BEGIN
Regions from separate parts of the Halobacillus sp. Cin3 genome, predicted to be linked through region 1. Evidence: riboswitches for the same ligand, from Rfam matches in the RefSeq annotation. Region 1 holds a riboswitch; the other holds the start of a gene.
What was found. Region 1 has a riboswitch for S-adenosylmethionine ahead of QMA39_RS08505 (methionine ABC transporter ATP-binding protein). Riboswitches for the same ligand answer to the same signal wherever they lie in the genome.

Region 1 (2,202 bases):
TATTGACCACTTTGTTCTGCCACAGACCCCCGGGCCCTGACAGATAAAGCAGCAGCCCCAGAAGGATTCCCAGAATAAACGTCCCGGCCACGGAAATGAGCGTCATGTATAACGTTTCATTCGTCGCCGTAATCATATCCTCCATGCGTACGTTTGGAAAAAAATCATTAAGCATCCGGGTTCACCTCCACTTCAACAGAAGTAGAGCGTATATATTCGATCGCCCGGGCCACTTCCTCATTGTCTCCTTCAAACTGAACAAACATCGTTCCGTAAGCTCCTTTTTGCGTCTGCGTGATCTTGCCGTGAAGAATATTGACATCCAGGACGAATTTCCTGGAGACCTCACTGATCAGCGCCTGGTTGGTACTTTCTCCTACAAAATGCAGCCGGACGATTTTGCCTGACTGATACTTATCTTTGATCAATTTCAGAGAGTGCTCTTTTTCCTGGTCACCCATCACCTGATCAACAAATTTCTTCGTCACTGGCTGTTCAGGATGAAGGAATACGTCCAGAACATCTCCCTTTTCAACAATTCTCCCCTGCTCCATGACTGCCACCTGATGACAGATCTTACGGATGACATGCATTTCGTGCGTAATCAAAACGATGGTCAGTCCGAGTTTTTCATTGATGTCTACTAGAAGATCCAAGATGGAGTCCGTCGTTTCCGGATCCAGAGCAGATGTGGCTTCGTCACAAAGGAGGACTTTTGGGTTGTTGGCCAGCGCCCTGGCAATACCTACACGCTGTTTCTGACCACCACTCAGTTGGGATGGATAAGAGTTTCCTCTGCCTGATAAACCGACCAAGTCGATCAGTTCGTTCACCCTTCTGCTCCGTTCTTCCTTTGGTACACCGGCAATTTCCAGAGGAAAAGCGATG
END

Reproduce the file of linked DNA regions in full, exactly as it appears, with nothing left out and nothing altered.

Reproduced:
Regions from separate parts of the Halobacillus sp. Cin3 genome, predicted to be linked through region 1. Evidence: riboswitches for the same ligand, from Rfam matches in the RefSeq annotation. Region 1 holds a riboswitch; the other holds the start of a gene.
What was found. Region 1 has a riboswitch for S-adenosylmethionine ahead of QMA39_RS08505 (methionine ABC transporter ATP-binding protein). Riboswitches for the same ligand answer to the same signal wherever they lie in the genome.

Region 1 (2,202 bases):
TATTGACCACTTTGTTCTGCCACAGACCCCCGGGCCCTGACAGATAAAGCAGCAGCCCCAGAAGGATTCCCAGAATAAACGTCCCGGCCACGGAAATGAGCGTCATGTATAACGTTTCATTCGTCGCCGTAATCATATCCTCCATGCGTACGTTTGGAAAAAAATCATTAAGCATCCGGGTTCACCTCCACTTCAACAGAAGTAGAGCGTATATATTCGATCGCCCGGGCCACTTCCTCATTGTCTCCTTCAAACTGAACAAACATCGTTCCGTAAGCTCCTTTTTGCGTCTGCGTGATCTTGCCGTGAAGAATATTGACATCCAGGACGAATTTCCTGGAGACCTCACTGATCAGCGCCTGGTTGGTACTTTCTCCTACAAAATGCAGCCGGACGATTTTGCCTGACTGATACTTATCTTTGATCAATTTCAGAGAGTGCTCTTTTTCCTGGTCACCCATCACCTGATCAACAAATTTCTTCGTCACTGGCTGTTCAGGATGAAGGAATACGTCCAGAACATCTCCCTTTTCAACAATTCTCCCCTGCTCCATGACTGCCACCTGATGACAGATCTTACGGATGACATGCATTTCGTGCGTAATCAAAACGATGGTCAGTCCGAGTTTTTCATTGATGTCTACTAGAAGATCCAAGATGGAGTCCGTCGTTTCCGGATCCAGAGCAGATGTGGCTTCGTCACAAAGGAGGACTTTTGGGTTGTTGGCCAGCGCCCTGGCAATACCTACACGCTGTTTCTGACCACCACTCAGTTGGGATGGATAAGAGTTTCCTCTGCCTGATAAACCGACCAAGTCGATCAGTTCGTTCACCCTTCTGCTCCGTTCTTCCTTTGGTACACCGGCAATTTCCAGAGGAAAAGCGATG